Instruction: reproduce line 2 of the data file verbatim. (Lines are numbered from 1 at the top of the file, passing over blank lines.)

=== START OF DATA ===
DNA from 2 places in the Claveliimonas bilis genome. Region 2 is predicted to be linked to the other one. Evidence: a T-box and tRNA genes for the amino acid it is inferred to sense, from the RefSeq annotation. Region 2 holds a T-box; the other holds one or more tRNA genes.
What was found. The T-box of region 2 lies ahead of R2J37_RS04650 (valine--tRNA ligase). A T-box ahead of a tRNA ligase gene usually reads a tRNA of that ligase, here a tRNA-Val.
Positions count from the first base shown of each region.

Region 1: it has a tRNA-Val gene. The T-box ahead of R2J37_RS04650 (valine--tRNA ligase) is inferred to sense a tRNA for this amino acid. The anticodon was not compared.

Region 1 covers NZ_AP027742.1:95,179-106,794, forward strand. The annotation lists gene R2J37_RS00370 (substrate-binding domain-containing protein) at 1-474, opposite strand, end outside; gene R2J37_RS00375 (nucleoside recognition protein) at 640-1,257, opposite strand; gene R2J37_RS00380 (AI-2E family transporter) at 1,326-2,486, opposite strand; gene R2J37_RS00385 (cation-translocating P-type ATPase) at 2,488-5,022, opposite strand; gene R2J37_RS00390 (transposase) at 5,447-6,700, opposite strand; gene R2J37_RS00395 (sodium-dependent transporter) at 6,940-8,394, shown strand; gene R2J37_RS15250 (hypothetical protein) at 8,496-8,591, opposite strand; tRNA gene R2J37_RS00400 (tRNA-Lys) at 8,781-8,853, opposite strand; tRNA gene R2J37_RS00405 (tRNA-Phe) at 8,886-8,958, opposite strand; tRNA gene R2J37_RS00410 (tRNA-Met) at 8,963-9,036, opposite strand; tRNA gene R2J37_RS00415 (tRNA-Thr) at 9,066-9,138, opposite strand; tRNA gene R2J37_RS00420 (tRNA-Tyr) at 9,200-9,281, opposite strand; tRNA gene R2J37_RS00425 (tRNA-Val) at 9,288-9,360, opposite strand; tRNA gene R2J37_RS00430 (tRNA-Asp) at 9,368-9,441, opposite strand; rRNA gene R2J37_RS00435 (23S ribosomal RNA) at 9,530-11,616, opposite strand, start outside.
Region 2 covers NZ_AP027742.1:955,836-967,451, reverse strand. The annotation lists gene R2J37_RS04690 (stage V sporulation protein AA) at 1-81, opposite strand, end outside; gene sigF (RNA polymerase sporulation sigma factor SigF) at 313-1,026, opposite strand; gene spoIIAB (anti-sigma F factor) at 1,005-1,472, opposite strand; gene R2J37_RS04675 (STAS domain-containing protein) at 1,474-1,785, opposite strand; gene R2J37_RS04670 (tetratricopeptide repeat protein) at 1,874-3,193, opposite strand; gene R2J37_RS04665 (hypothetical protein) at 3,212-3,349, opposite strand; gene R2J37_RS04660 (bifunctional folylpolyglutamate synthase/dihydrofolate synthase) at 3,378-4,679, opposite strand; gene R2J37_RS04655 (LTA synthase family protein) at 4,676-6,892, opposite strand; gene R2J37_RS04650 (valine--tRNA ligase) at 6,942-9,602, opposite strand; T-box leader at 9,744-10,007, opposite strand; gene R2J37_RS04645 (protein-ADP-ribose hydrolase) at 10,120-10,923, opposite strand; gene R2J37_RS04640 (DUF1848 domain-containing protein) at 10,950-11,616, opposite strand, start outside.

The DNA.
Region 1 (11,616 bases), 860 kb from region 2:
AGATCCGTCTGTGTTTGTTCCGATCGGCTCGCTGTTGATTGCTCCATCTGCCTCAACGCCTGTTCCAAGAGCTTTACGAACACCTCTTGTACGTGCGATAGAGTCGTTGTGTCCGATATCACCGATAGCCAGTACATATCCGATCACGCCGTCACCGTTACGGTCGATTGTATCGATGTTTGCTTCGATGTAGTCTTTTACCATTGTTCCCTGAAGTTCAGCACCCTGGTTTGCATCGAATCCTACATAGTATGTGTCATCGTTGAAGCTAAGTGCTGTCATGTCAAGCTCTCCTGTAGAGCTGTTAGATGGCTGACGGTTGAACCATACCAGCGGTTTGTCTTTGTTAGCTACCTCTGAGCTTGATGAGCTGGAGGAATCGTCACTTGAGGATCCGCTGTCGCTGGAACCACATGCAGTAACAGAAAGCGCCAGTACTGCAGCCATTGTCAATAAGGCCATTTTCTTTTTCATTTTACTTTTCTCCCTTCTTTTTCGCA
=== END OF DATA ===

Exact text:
What was found. The T-box of region 2 lies ahead of R2J37_RS04650 (valine--tRNA ligase). A T-box ahead of a tRNA ligase gene usually reads a tRNA of that ligase, here a tRNA-Val.